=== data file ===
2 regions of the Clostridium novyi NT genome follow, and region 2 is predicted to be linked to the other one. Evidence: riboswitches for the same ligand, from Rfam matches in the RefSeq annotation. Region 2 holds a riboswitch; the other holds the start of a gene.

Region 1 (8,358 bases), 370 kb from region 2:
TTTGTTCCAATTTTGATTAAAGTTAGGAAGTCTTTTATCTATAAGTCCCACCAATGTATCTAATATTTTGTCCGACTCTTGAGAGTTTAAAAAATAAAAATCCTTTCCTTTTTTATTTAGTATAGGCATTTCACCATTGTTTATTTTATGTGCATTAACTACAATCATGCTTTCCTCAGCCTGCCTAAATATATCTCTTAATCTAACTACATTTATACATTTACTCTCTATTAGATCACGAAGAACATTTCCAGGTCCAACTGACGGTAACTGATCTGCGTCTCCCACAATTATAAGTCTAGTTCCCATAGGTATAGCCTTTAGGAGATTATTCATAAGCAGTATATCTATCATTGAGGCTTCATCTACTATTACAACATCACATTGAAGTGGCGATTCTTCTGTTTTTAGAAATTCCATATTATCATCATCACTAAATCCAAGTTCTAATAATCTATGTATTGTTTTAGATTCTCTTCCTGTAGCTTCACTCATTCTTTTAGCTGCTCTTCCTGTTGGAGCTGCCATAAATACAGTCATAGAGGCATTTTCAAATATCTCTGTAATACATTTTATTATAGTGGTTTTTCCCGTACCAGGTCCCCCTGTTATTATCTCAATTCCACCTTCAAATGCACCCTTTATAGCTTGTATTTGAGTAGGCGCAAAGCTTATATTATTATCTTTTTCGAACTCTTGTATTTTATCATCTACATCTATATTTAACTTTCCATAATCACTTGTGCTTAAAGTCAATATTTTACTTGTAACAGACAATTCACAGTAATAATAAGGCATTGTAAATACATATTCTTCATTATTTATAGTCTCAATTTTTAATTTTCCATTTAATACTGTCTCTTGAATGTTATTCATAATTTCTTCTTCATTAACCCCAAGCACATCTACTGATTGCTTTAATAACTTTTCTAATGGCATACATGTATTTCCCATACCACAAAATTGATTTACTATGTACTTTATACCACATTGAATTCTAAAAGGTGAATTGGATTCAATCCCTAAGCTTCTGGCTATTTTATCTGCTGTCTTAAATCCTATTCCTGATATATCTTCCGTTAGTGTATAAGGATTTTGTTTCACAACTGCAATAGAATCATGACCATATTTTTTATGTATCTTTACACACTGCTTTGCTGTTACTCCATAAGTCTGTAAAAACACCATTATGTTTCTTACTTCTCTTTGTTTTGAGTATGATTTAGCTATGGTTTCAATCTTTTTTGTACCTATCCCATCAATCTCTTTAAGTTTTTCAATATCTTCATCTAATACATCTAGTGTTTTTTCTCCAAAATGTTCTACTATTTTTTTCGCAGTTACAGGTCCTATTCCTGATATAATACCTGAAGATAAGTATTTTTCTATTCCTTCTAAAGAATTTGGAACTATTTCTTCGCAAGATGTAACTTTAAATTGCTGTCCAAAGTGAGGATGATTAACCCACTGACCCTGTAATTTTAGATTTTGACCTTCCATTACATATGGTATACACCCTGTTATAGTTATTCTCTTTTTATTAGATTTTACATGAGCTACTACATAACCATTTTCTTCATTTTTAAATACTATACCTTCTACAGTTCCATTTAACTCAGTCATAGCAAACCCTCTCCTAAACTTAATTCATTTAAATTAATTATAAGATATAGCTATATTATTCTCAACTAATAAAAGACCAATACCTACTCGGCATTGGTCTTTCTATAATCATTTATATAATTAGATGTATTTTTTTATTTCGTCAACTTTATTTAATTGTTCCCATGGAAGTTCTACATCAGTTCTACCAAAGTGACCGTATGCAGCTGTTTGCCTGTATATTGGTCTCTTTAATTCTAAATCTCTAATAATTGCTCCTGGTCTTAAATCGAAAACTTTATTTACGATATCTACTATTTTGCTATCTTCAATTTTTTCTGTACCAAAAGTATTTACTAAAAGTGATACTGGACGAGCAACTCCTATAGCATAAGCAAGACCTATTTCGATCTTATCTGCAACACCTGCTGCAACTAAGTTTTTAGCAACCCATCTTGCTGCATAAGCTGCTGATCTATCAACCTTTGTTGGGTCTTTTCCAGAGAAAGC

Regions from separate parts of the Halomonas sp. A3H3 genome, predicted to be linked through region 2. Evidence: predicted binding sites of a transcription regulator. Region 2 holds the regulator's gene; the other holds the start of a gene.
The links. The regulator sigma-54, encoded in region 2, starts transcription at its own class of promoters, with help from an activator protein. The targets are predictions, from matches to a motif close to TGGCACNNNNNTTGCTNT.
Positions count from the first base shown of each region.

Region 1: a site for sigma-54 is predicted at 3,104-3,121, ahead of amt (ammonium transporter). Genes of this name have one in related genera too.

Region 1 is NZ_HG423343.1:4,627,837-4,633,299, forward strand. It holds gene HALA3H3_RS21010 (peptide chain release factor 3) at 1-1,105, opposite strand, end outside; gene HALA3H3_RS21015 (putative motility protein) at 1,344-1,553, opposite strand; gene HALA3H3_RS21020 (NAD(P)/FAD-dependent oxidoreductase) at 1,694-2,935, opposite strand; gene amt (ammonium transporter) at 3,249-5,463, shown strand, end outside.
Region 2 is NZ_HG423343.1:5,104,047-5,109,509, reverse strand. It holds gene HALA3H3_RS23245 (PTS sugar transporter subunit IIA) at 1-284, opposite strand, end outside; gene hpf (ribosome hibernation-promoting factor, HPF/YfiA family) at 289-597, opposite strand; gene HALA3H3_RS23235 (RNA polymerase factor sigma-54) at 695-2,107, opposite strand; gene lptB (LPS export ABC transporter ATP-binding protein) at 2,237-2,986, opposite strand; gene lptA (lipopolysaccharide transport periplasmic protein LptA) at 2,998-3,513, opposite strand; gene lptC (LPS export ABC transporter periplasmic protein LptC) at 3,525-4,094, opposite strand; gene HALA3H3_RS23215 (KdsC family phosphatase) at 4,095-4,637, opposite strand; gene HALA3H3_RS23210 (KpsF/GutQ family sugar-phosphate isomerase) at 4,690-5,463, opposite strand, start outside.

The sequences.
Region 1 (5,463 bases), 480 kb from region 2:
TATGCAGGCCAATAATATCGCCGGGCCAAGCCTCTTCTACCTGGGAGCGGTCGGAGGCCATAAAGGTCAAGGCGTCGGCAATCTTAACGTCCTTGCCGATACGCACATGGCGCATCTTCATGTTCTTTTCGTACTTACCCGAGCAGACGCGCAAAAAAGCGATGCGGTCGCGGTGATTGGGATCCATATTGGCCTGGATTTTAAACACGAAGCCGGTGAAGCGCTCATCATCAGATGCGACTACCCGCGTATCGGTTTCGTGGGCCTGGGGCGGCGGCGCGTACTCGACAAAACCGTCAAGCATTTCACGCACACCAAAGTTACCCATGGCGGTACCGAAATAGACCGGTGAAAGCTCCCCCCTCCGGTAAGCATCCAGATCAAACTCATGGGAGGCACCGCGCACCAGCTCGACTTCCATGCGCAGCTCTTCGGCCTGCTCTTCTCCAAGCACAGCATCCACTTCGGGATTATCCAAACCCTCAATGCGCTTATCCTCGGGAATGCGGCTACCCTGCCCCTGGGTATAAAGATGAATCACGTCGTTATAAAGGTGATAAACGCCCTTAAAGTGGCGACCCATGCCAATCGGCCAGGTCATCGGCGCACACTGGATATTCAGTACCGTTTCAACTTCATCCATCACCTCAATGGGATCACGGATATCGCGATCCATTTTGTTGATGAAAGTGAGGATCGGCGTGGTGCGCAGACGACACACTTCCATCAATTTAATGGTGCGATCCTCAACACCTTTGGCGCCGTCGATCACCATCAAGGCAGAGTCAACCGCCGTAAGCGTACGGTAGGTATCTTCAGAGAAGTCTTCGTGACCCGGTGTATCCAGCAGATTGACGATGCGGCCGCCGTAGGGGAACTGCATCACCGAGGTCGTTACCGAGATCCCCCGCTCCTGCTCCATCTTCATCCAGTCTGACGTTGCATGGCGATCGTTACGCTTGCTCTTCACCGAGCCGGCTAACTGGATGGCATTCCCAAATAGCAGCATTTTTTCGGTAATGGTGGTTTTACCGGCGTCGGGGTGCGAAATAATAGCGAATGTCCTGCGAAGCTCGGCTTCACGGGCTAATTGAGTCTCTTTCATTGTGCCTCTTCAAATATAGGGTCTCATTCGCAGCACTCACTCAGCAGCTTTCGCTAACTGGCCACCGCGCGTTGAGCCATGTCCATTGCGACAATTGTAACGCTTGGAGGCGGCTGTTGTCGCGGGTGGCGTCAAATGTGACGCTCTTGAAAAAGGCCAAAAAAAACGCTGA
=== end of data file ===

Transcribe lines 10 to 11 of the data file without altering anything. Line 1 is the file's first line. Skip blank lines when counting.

The sequences.
Region 1 (5,463 bases), 480 kb from region 2: